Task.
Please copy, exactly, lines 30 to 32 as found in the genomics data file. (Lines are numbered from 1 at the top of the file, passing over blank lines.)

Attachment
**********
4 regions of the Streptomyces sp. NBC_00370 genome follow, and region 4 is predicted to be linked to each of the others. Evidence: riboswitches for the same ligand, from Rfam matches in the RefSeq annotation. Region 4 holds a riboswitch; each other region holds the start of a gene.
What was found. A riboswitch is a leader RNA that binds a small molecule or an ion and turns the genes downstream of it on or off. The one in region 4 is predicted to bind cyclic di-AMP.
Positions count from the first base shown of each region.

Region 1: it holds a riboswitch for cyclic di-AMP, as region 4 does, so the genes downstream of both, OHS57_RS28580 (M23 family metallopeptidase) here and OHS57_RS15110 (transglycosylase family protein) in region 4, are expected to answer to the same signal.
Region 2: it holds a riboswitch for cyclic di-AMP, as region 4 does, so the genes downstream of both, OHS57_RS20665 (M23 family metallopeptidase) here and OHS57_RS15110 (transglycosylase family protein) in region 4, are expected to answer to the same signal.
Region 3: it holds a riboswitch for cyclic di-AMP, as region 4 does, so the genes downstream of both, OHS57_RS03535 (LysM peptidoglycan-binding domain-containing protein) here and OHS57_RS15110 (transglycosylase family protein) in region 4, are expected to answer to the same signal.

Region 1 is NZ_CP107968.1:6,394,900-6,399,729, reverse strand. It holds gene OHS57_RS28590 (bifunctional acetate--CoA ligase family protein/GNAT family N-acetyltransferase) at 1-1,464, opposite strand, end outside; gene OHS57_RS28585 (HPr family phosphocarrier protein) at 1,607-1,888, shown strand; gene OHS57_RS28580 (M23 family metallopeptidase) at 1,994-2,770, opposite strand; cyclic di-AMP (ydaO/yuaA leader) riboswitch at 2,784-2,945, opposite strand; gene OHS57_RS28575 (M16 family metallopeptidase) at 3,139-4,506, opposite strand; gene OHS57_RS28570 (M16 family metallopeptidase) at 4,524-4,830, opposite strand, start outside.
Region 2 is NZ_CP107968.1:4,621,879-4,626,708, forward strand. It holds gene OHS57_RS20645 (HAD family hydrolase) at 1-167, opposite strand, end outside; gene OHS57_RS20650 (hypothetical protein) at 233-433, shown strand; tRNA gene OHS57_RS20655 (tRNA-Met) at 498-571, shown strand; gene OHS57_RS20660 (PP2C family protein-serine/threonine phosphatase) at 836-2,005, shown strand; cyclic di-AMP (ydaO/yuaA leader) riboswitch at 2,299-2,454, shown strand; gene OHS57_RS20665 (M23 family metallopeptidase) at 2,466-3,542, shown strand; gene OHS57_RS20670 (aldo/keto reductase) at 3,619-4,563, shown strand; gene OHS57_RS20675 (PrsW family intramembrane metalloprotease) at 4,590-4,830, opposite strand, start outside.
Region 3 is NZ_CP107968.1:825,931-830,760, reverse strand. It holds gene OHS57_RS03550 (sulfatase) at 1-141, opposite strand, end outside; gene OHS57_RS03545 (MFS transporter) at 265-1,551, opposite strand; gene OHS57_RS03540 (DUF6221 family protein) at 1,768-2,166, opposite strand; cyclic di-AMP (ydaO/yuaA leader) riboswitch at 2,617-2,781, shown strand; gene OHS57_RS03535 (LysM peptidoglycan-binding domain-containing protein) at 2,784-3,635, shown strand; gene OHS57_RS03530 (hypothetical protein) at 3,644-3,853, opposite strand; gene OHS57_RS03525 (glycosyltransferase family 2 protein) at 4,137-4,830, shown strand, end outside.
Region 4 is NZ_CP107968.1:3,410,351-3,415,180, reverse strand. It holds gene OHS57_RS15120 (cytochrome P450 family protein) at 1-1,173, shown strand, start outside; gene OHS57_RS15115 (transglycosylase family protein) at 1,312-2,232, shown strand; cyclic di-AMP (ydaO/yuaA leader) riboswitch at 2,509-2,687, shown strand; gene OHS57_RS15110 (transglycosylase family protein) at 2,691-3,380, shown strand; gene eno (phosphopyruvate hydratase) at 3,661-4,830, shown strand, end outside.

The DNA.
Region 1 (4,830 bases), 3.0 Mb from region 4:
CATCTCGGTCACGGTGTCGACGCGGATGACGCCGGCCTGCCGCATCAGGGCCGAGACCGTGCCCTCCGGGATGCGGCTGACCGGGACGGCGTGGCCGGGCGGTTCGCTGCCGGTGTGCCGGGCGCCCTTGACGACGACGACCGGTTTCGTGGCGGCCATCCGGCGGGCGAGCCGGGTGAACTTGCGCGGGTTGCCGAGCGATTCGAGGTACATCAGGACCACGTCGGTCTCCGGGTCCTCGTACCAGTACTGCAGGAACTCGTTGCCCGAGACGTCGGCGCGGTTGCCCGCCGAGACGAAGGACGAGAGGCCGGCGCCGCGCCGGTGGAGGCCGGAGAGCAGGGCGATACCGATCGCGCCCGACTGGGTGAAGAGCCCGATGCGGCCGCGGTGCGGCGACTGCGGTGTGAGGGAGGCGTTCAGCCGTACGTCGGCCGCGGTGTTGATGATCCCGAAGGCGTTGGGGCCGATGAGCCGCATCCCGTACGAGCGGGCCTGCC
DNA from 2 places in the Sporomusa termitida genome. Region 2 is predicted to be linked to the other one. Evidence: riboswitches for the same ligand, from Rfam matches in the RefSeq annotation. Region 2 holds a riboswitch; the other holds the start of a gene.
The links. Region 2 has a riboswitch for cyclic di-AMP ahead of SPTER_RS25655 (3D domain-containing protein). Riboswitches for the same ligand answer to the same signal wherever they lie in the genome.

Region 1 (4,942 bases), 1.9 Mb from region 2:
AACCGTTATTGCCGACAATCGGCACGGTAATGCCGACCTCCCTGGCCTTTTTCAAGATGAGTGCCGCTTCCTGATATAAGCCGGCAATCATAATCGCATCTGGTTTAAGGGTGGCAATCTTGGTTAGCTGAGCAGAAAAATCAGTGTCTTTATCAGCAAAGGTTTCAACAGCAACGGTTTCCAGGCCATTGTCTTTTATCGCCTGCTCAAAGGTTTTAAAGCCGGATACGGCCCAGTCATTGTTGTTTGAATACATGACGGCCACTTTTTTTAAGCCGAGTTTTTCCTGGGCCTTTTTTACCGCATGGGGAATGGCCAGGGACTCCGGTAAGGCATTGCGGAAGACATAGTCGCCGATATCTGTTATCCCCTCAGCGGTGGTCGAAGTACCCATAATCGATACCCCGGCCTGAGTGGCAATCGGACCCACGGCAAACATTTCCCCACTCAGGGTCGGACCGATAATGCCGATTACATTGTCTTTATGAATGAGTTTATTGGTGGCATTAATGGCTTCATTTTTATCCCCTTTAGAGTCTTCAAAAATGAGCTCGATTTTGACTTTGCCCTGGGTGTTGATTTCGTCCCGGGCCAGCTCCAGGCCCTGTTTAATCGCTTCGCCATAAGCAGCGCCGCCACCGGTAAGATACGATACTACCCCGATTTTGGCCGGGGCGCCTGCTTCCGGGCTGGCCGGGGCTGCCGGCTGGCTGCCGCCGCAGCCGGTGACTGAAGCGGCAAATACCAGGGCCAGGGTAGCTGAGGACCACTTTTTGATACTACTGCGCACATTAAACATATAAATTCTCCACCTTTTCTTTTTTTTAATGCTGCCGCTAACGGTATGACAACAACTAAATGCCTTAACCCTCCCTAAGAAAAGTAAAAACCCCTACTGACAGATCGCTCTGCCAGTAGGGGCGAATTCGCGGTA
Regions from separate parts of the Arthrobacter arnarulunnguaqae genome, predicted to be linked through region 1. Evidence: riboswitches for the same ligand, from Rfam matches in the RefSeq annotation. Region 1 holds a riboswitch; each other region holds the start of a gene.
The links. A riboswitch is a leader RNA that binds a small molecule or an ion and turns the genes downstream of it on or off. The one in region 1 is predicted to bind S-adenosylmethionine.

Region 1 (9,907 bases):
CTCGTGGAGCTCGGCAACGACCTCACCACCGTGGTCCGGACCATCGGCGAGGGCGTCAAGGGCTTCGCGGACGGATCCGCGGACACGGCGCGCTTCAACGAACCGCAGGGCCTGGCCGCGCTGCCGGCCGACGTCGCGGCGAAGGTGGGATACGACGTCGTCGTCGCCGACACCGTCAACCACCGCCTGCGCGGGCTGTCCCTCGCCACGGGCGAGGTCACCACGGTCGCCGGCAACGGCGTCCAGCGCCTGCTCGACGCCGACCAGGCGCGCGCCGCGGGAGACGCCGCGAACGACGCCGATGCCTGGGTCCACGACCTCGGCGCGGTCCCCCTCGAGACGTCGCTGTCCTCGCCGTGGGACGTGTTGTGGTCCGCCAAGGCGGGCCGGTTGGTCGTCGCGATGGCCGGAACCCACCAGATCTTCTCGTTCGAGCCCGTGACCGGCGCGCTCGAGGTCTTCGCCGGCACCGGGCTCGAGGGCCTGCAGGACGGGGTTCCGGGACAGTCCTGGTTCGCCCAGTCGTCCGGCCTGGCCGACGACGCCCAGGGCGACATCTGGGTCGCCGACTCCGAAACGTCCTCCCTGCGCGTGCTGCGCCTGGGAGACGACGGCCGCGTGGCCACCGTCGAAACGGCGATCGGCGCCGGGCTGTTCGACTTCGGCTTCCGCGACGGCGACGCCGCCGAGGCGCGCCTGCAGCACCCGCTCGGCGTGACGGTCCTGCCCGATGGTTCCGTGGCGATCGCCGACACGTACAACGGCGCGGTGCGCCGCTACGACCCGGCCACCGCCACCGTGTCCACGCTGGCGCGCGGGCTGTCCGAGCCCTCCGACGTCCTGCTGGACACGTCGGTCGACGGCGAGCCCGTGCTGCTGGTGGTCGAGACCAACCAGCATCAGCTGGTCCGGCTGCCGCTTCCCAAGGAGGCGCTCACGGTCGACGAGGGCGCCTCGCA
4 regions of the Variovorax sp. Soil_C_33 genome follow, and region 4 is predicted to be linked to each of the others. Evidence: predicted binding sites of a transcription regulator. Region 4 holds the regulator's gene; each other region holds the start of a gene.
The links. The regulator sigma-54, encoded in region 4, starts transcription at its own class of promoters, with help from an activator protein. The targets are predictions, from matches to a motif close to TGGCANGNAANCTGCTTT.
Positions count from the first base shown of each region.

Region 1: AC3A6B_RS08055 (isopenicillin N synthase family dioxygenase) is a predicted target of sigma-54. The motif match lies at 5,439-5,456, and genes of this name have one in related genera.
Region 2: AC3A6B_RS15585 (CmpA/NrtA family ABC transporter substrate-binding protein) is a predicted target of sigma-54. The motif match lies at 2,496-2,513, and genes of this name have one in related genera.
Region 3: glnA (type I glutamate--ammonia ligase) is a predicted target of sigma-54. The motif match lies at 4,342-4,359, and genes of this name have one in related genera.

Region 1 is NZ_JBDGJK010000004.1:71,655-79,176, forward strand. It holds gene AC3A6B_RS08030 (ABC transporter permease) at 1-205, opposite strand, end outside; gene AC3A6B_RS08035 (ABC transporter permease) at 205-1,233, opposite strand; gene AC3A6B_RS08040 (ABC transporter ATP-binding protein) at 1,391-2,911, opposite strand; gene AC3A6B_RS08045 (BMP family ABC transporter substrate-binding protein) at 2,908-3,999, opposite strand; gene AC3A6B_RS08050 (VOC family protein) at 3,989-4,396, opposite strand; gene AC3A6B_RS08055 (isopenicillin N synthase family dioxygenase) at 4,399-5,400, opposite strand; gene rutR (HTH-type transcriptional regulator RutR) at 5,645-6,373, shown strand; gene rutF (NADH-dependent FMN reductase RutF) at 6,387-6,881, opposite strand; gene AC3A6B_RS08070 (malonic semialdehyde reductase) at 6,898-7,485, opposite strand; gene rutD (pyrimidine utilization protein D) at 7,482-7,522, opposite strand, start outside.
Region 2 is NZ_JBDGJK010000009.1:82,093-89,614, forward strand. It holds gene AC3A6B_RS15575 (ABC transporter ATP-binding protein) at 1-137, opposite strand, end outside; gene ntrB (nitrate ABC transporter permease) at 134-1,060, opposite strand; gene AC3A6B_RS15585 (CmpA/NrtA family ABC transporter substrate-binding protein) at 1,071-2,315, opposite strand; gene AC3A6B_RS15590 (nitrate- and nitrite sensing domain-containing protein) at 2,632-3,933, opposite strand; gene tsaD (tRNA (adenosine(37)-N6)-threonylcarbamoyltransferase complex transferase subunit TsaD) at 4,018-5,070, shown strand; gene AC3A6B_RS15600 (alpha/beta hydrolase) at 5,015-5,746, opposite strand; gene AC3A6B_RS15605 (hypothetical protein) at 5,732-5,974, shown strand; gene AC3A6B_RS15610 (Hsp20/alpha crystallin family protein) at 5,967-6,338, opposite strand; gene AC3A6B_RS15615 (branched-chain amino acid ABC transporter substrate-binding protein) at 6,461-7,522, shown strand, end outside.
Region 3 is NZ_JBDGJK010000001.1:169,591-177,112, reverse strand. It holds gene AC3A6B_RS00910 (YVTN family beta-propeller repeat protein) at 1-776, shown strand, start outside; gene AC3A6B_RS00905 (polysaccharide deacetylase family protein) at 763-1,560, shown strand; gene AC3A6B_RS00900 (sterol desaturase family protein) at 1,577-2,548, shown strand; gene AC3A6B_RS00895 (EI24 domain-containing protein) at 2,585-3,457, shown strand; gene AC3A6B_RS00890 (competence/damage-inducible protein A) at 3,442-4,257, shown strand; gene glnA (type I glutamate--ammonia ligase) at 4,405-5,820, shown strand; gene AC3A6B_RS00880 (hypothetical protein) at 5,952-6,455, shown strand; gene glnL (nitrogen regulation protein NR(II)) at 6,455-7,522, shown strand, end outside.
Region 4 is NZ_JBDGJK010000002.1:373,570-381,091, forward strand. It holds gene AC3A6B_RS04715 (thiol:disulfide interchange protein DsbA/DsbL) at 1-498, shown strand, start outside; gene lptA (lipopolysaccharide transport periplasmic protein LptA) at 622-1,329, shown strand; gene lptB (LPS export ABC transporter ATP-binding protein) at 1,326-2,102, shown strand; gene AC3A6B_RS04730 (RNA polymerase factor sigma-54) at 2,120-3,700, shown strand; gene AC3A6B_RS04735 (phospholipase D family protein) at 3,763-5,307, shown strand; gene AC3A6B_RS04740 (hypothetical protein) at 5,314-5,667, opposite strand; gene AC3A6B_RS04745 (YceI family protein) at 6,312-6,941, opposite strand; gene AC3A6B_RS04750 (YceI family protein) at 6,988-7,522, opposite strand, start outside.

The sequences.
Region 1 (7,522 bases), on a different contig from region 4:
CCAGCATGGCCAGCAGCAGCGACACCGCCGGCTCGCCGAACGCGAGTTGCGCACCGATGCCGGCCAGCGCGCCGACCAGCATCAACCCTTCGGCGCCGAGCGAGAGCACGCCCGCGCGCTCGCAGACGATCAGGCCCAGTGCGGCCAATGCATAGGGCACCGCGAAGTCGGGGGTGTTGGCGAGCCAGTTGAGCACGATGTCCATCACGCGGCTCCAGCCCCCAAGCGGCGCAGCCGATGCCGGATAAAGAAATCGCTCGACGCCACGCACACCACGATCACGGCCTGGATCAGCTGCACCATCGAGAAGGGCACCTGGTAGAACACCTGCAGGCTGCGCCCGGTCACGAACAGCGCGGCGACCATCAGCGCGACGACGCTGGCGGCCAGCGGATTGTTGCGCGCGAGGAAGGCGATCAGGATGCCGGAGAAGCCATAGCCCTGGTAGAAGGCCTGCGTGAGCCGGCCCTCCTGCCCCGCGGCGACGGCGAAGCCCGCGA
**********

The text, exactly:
Region 3 is NZ_JBDGJK010000001.1:169,591-177,112, reverse strand. It holds gene AC3A6B_RS00910 (YVTN family beta-propeller repeat protein) at 1-776, shown strand, start outside; gene AC3A6B_RS00905 (polysaccharide deacetylase family protein) at 763-1,560, shown strand; gene AC3A6B_RS00900 (sterol desaturase family protein) at 1,577-2,548, shown strand; gene AC3A6B_RS00895 (EI24 domain-containing protein) at 2,585-3,457, shown strand; gene AC3A6B_RS00890 (competence/damage-inducible protein A) at 3,442-4,257, shown strand; gene glnA (type I glutamate--ammonia ligase) at 4,405-5,820, shown strand; gene AC3A6B_RS00880 (hypothetical protein) at 5,952-6,455, shown strand; gene glnL (nitrogen regulation protein NR(II)) at 6,455-7,522, shown strand, end outside.
Region 4 is NZ_JBDGJK010000002.1:373,570-381,091, forward strand. It holds gene AC3A6B_RS04715 (thiol:disulfide interchange protein DsbA/DsbL) at 1-498, shown strand, start outside; gene lptA (lipopolysaccharide transport periplasmic protein LptA) at 622-1,329, shown strand; gene lptB (LPS export ABC transporter ATP-binding protein) at 1,326-2,102, shown strand; gene AC3A6B_RS04730 (RNA polymerase factor sigma-54) at 2,120-3,700, shown strand; gene AC3A6B_RS04735 (phospholipase D family protein) at 3,763-5,307, shown strand; gene AC3A6B_RS04740 (hypothetical protein) at 5,314-5,667, opposite strand; gene AC3A6B_RS04745 (YceI family protein) at 6,312-6,941, opposite strand; gene AC3A6B_RS04750 (YceI family protein) at 6,988-7,522, opposite strand, start outside.

The sequences.